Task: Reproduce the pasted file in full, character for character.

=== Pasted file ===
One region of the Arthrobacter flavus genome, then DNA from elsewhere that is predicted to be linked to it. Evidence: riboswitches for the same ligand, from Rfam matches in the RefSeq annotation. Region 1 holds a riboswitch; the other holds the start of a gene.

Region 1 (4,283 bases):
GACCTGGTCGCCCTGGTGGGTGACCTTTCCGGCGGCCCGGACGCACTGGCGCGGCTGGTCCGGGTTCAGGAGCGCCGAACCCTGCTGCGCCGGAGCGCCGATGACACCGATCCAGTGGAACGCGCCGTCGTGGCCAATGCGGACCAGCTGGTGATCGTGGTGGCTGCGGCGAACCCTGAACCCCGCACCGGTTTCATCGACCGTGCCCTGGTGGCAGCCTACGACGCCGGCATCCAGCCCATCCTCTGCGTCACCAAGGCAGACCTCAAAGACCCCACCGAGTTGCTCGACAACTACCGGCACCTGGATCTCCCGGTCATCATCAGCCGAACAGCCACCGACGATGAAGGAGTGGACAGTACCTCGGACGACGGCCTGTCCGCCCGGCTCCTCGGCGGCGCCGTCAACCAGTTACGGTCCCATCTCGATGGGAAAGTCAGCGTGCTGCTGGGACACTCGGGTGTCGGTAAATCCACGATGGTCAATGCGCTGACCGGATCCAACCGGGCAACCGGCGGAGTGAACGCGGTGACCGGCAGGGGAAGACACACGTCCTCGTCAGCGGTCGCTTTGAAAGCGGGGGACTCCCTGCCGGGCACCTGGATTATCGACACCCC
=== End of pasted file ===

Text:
One region of the Arthrobacter flavus genome, then DNA from elsewhere that is predicted to be linked to it. Evidence: riboswitches for the same ligand, from Rfam matches in the RefSeq annotation. Region 1 holds a riboswitch; the other holds the start of a gene.

Region 1 (4,283 bases):
GACCTGGTCGCCCTGGTGGGTGACCTTTCCGGCGGCCCGGACGCACTGGCGCGGCTGGTCCGGGTTCAGGAGCGCCGAACCCTGCTGCGCCGGAGCGCCGATGACACCGATCCAGTGGAACGCGCCGTCGTGGCCAATGCGGACCAGCTGGTGATCGTGGTGGCTGCGGCGAACCCTGAACCCCGCACCGGTTTCATCGACCGTGCCCTGGTGGCAGCCTACGACGCCGGCATCCAGCCCATCCTCTGCGTCACCAAGGCAGACCTCAAAGACCCCACCGAGTTGCTCGACAACTACCGGCACCTGGATCTCCCGGTCATCATCAGCCGAACAGCCACCGACGATGAAGGAGTGGACAGTACCTCGGACGACGGCCTGTCCGCCCGGCTCCTCGGCGGCGCCGTCAACCAGTTACGGTCCCATCTCGATGGGAAAGTCAGCGTGCTGCTGGGACACTCGGGTGTCGGTAAATCCACGATGGTCAATGCGCTGACCGGATCCAACCGGGCAACCGGCGGAGTGAACGCGGTGACCGGCAGGGGAAGACACACGTCCTCGTCAGCGGTCGCTTTGAAAGCGGGGGACTCCCTGCCGGGCACCTGGATTATCGACACCCC